Since the Industrial Revolution, economists have attempted to explain why certain countries economies grow at greater rates than others. The post-Keynesian era saw the introduction of the Harrod-Domar model of economic growth. This model explained an economy’s growth rate by observing the level of saving and productivity of capital in the economy. The neo-classical Solow-Swann model, however, superseded this, as claims of instability in the solution of the Harrod-Domar model arose. On top of analyzing an economy in terms of it’s capital stock and productivity, the Solow Swann model took labour input into account as well. Both models, however, concluded that countries that were able to accumulate capital at greater rates than others generally saw faster growth rates up until their steady state was reached.
Solow (1956) introduced his version of the neoclassical theory of growth using the production function Y=F(K,AL), where Y is output, K is capital, L is labour, and A is a measure of the level of technology. AL can be seen as the labor force measured in efficiency units, which incorporates both the amount of labor and the productivity of labor as determined by the available technology. Assuming the production function has constant returns to scale, we can write the production function as y=f(k) where y=Y/AL, k=K/AL and f(k)=F(k,1). This production function relates output per effective worker to the amount of capital per effective worker. Ultimately, the neoclassical model emphasizes how growth arises from the accumulation of capital. The capital stock per effective worker, k, evolves according to: dk/dt=sf(k)-(n+g+δ)k, where s is the rate of saving, n is the rate of population growth, g is the rate of growth in technology, δ is the rate at which capital depreciates and dk/dt resembles the change in capital over time t.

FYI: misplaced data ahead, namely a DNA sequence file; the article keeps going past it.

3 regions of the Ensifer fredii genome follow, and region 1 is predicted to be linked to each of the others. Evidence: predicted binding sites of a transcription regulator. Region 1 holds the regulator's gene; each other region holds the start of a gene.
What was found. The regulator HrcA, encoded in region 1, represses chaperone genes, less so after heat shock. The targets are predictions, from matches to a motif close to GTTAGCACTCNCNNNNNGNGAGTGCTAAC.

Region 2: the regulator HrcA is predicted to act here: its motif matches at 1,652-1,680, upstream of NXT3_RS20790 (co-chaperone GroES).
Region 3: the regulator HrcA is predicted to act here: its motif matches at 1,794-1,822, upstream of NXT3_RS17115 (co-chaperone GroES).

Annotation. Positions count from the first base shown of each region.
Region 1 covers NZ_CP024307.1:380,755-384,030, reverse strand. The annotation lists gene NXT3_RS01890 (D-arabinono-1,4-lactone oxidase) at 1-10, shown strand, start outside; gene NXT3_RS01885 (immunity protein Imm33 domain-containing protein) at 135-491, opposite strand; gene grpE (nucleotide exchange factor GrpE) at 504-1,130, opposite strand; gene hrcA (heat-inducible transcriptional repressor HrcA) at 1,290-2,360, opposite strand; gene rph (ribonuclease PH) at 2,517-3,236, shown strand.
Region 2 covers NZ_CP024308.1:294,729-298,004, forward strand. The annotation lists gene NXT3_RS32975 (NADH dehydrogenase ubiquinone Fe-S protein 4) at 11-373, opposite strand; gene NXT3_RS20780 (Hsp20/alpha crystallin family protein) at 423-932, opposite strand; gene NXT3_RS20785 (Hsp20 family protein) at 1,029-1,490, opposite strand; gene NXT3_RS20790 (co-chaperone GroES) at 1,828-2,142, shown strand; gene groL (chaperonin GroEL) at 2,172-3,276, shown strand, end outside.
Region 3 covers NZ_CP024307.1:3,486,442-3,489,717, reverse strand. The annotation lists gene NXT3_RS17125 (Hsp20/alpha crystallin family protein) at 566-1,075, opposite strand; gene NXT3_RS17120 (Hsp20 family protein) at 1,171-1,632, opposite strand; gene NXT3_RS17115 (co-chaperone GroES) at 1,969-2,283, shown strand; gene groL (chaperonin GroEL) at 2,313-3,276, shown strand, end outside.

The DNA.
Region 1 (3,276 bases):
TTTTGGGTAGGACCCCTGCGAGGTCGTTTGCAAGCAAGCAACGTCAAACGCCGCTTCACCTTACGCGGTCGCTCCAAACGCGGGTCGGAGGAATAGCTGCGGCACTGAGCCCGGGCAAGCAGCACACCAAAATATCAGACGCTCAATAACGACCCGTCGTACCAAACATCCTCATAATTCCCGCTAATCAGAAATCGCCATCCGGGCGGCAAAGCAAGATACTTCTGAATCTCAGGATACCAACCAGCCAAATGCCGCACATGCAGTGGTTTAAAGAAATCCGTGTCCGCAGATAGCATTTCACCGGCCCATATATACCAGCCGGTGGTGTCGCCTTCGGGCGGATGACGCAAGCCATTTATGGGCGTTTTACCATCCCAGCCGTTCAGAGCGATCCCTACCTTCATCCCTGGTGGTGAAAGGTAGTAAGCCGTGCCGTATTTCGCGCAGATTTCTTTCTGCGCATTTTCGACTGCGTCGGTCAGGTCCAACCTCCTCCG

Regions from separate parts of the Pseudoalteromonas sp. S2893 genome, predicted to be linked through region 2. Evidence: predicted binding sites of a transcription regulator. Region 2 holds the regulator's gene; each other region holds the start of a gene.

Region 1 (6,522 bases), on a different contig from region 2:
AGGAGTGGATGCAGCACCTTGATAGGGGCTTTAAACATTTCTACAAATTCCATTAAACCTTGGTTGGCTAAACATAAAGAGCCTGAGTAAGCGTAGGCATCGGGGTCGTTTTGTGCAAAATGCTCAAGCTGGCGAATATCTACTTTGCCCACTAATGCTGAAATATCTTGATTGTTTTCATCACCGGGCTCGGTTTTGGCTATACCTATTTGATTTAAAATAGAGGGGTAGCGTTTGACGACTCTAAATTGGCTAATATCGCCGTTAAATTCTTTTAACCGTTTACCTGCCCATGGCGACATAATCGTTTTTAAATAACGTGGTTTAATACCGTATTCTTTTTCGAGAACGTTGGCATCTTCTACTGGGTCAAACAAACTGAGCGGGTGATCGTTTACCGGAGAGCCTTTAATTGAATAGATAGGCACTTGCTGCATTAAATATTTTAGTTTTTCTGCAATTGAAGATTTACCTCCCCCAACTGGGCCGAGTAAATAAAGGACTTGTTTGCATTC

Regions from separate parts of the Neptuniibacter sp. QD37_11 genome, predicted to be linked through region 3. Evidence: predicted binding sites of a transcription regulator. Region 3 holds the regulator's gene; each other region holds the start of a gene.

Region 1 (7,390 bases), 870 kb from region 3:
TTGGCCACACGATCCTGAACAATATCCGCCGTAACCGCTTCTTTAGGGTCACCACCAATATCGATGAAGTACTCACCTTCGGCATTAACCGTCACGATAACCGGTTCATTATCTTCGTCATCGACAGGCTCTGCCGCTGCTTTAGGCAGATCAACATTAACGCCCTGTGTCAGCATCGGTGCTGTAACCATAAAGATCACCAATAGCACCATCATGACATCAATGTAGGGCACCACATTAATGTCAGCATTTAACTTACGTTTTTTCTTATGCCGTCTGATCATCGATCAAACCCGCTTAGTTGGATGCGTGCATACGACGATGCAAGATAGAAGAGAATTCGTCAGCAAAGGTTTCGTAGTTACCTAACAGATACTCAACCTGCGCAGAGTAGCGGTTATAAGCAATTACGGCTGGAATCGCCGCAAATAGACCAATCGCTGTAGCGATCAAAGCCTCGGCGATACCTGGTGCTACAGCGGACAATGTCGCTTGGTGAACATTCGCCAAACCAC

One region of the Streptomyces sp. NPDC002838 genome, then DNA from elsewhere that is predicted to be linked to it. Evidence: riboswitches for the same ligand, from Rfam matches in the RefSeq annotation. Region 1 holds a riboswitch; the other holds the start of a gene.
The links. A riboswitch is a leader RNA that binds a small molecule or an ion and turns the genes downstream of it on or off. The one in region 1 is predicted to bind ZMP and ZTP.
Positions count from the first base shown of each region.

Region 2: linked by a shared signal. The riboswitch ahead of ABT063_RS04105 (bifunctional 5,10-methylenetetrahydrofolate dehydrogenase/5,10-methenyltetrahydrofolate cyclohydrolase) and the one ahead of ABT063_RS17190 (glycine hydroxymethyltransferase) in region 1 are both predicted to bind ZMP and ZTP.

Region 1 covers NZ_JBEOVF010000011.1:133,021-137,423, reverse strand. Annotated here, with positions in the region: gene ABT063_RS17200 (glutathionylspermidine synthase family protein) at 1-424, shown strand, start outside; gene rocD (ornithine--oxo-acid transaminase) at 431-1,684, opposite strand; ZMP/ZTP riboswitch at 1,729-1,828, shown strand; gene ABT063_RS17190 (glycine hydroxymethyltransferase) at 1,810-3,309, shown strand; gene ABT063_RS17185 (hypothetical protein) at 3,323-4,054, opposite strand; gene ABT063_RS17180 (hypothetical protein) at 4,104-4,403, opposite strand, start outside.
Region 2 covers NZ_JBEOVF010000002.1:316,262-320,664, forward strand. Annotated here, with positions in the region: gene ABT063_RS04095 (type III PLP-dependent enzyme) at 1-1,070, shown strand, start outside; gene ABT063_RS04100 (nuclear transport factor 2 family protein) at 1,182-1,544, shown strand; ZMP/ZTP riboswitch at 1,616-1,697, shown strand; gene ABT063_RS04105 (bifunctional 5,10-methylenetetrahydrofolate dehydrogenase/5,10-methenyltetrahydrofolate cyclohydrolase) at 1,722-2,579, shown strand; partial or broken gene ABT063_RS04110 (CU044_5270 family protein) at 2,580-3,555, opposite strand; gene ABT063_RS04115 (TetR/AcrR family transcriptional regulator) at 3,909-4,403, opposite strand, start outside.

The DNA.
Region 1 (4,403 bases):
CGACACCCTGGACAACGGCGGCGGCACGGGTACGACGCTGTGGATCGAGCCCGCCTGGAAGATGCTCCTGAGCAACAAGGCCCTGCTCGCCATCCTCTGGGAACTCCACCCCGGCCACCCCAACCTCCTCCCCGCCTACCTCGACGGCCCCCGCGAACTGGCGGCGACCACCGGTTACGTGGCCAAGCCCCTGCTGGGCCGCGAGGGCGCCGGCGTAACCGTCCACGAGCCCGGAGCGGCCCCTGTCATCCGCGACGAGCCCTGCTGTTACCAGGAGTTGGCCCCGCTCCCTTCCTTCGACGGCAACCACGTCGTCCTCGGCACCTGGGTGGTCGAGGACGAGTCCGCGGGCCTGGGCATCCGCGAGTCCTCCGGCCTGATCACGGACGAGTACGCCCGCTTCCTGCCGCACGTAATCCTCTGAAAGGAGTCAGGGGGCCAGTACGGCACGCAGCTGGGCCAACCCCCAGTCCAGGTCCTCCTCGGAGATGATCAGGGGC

The law of motion of capital (or the capital accumulation equation) stipulates that dK/dt=sY-δK. Meaning, the change in capital stock between t and t+1 is equal to investment minus the depreciation on capital. Therefore, high rates of saving in an economy (and therefore high levels of investment) will result in greater changes in capital. Thus, when observing the Hicks Neutral (Labour augmenting) Cobb-Douglas function; Y=K^α AL^1−α, we observe that countries with greater rates of saving, and thus greater levels of investment resulting in greater accumulation levels of capital, will have a greater input of K in their production function. A larger value of K ultimately results in greater levels of Y, or output. Thus, economies that can accumulate more capital at greater rates than others, ceteris paribus, should see faster growth rates.
The diagram above shows us that, given an increase in capital per effective worker from k(0) to k* (due to s>n+g+δ), output levels in that economy (per effective worker) will have increased from sy* to y*. This is due to the fact that the saving of income (or investment), defined by sf(k), is greater in this period, than break-even investment, defined by the line (n+g+δ)k. Countries that accumulate capital will see growth in output up until the point where sy=(n+g+δ)k. At this point, the economy has reached its steady state, k*, whereby any increase in capital accumulated will not have a long-run impact on output.